Adam Liaw recipe: Sunday Roast Salad. Photo: William Meppem. Food preparation: Breesa Swann. Styling: Hannah Meppem
How many dishes that you cook could you honestly say are actually new?
Sure, we have more recipes than ever before - in cookbooks, magazines and any of thousands of recipe sites online - but almost all of them are variations on the things we already cook. That's not a criticism; I think exploring new flavours within our existing styles is fundamentally important. But the fact remains that even with all the whiz-bang new technology at our fingertips, we still love to cook what we know.
You could bemoan our lack of imagination in food, but I look at it differently. Everything we know about food is changing - where we buy it, what we can buy, what we consider healthy, how we eat, where we eat, how much it costs - butin our own kitchens we can make food that is just for us.
Adam Liaw recipe: Marmalade Custard Cake. Photo: William Meppem
In our own kitchens we get to look at everyone out there telling us what's good or bad for us, what we should be eating, doing or thinking, and hold a finger to our lips and say: "Shhh. I got his."
Sunday roast salad
This salad couldn't be easier. Roast a few ingredients together, then toss them with some leaves and a dressing. That's it.
• 6 chicken thighs, trimmed of visible fat
• 1 1/2 cups broccoli florets
• 1 1/2 cups cauliflower florets
• 1 small red capsicum, deseeded and cut into strips
• 1 small eggplant, cut into 1cm cubes
• 1 cup cherry tomatoes, halved
• 3 anchovies, very finely chopped
• 2 tbsp extra virgin olive oil
• 1 small red onion, peeled and very thinly sliced
• 8 cups mixed baby salad leaves
• black pepper, to serve
• 2 tbsp extra virgin olive oil
• 1 tsp Dijon mustard
• 1 tbsp lemon juice
• a pinch of salt
Heat your oven to 210ºC. Combine the chicken, broccoli, cauliflower, capsicum, eggplant, cherry tomatoes and anchovies in a bowl, add the oil and stir to coat. Transfer the chicken and vegetables to a lined baking sheet large enough to fit everything in a single layer with a bit of space between the vegetables. You can use two baking sheets if you prefer. Season well with salt. Roast the chicken and vegetables for 20-25 minutes, until the chicken is cooked through and the vegetables are starting to char around the edges.
Whisk together the ingredients for the vinaigrette. Thickly slice the chicken thighs and toss everything together - the chicken, roast vegetables, raw onion, salad leaves and vinaigrette - so that the salad leaves slightly wilt under the hot vegetables. Grind over plenty of black pepper and serve.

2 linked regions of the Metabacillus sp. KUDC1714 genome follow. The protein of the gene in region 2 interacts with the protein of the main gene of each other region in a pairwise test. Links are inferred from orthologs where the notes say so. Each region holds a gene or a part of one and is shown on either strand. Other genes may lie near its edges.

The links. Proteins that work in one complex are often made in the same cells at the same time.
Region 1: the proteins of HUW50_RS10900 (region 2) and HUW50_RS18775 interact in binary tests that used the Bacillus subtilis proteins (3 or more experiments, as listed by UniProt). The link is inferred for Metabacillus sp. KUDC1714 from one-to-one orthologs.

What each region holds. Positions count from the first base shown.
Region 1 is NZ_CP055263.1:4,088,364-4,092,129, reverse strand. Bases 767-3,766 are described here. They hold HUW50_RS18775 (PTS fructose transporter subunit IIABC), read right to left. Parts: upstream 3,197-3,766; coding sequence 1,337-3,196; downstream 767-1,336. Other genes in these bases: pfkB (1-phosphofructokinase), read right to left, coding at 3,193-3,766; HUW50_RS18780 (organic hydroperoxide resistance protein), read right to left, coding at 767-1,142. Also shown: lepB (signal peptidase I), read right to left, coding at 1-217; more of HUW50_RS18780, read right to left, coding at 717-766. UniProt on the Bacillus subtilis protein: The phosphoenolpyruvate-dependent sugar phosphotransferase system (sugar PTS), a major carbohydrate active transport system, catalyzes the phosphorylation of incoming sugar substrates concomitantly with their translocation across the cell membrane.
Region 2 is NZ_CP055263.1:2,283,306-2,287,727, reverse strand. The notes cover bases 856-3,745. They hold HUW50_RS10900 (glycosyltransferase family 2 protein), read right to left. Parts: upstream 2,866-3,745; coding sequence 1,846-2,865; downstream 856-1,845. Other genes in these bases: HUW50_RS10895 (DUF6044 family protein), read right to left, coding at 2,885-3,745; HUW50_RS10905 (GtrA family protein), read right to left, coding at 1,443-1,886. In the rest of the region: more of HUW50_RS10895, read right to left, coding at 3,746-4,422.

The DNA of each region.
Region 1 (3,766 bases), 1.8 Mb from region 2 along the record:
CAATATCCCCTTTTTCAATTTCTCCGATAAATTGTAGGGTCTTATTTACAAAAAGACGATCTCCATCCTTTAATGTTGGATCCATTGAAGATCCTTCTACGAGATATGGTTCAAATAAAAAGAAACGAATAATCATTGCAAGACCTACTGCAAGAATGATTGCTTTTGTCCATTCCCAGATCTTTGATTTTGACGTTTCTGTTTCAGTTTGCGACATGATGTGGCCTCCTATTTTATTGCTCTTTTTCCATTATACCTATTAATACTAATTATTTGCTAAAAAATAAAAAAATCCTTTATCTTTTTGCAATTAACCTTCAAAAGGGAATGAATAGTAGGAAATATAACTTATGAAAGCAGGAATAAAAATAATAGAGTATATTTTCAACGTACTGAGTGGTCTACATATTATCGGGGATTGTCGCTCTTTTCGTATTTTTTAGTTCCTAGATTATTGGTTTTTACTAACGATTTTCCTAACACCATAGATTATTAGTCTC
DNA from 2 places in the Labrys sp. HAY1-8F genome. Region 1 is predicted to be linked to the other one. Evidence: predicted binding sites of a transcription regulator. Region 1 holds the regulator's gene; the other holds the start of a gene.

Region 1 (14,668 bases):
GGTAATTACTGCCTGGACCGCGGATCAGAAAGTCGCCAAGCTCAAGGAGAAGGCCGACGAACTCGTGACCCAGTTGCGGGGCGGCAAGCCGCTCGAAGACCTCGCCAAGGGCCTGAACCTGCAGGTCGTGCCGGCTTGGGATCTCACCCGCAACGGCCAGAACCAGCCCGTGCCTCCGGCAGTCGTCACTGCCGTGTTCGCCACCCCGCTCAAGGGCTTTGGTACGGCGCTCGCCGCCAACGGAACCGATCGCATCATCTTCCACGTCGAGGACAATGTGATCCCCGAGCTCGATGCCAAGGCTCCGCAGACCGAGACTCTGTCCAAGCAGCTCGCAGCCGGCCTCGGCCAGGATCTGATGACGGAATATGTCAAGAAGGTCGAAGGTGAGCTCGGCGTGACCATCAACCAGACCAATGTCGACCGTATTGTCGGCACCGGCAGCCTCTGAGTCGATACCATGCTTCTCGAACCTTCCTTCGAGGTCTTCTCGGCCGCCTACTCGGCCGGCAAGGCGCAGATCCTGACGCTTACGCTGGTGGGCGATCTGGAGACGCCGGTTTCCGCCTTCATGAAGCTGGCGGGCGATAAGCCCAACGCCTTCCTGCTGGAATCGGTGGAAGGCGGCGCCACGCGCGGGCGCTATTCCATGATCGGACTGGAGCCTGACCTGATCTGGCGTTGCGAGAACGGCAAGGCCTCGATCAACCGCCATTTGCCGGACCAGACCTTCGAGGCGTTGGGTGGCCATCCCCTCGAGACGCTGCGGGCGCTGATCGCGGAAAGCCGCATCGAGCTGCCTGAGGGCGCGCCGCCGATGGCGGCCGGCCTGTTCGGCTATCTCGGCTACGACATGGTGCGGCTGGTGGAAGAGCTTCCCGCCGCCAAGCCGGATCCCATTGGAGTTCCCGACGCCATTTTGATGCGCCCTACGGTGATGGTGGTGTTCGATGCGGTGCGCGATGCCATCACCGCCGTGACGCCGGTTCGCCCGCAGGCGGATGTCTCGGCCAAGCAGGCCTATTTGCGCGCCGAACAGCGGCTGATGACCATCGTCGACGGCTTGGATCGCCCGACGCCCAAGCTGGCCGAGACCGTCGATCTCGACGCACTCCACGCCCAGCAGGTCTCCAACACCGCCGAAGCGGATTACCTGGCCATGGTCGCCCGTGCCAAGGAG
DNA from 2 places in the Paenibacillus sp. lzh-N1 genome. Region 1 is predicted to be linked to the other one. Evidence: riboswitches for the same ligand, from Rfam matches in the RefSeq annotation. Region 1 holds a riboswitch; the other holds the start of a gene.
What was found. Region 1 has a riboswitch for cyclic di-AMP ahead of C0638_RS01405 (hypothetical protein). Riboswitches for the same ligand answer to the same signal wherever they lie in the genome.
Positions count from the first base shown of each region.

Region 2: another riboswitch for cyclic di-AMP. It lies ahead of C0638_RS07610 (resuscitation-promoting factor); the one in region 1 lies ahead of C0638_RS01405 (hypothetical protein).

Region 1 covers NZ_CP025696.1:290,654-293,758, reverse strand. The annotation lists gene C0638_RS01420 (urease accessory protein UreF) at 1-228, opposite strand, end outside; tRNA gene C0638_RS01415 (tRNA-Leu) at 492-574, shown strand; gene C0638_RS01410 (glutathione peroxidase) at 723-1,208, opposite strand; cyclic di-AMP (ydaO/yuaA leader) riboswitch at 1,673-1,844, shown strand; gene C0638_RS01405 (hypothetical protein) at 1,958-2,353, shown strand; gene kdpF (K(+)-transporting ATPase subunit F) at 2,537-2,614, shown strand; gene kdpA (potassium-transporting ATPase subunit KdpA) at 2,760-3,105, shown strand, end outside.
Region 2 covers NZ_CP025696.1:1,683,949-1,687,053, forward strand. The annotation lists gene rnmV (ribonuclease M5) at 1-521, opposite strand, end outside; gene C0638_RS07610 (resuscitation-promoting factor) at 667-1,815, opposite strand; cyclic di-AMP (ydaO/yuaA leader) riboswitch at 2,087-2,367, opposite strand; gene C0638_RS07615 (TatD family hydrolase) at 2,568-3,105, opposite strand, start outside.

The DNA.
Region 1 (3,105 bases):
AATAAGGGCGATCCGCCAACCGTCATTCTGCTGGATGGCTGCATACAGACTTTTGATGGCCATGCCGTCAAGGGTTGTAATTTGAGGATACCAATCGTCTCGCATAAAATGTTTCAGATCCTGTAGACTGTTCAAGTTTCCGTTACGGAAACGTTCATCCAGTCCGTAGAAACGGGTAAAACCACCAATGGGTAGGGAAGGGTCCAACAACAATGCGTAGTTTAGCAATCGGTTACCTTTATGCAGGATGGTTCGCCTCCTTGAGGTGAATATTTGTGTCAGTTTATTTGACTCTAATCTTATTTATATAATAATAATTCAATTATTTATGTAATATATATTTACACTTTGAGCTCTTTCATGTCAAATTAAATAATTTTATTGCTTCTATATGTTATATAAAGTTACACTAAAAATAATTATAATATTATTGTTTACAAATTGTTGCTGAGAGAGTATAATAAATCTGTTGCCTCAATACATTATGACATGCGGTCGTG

Marmalade custard cake
This magical cake separates during the cooking process to a thick custard layer that sits below a spongy cake layer.
• 1/2 cup orange marmalade
• 125g butter, plus extra for greasing
• 4 eggs, separated
• 1/2 cup caster sugar
• 1 cup plain flour
• 500ml milk
• 1 tsp white vinegar
• ¼ cup icing sugar
Heat your oven to 160ºC and line a 20cm square cake tin.
Combine the marmalade and butter in a small saucepan and heat until the butter is just melted. Set aside to cool slightly.
In the bowl of a stand mixer combine the egg yolks and sugar, beating until pale and fluffy. Add a tablespoon of cold water and the melted butter and marmalade mixture and whisk to combine. Add the flour with the mixer set to a slow speed, and when it is incorporated add the milk a little a time until the mixture is smooth.
Separately whip the egg whites to firm peaks and add the vinegar, whisking to combine. Fold half the egg whites into the batter mixture until combined, then fold in the remaining egg white. Transfer to the cake tin and bake for 45 minutes or until the top is brown and the edges are well set. The cake should still be very wobbly in the centre. Cool to room temperature in the tin, then chill in the fridge for 2 hours. Remove, slice and dust with icing sugar to serve.
Even if you don't like anchovies, it's worth including them in this salad. They're finely chopped and will disappear during the roasting process, but will leave a rich flavour on the chicken and vegetables. If you must avoid them, add some porcini powder to the vegetable mix, or even gravy powder to increase the umami.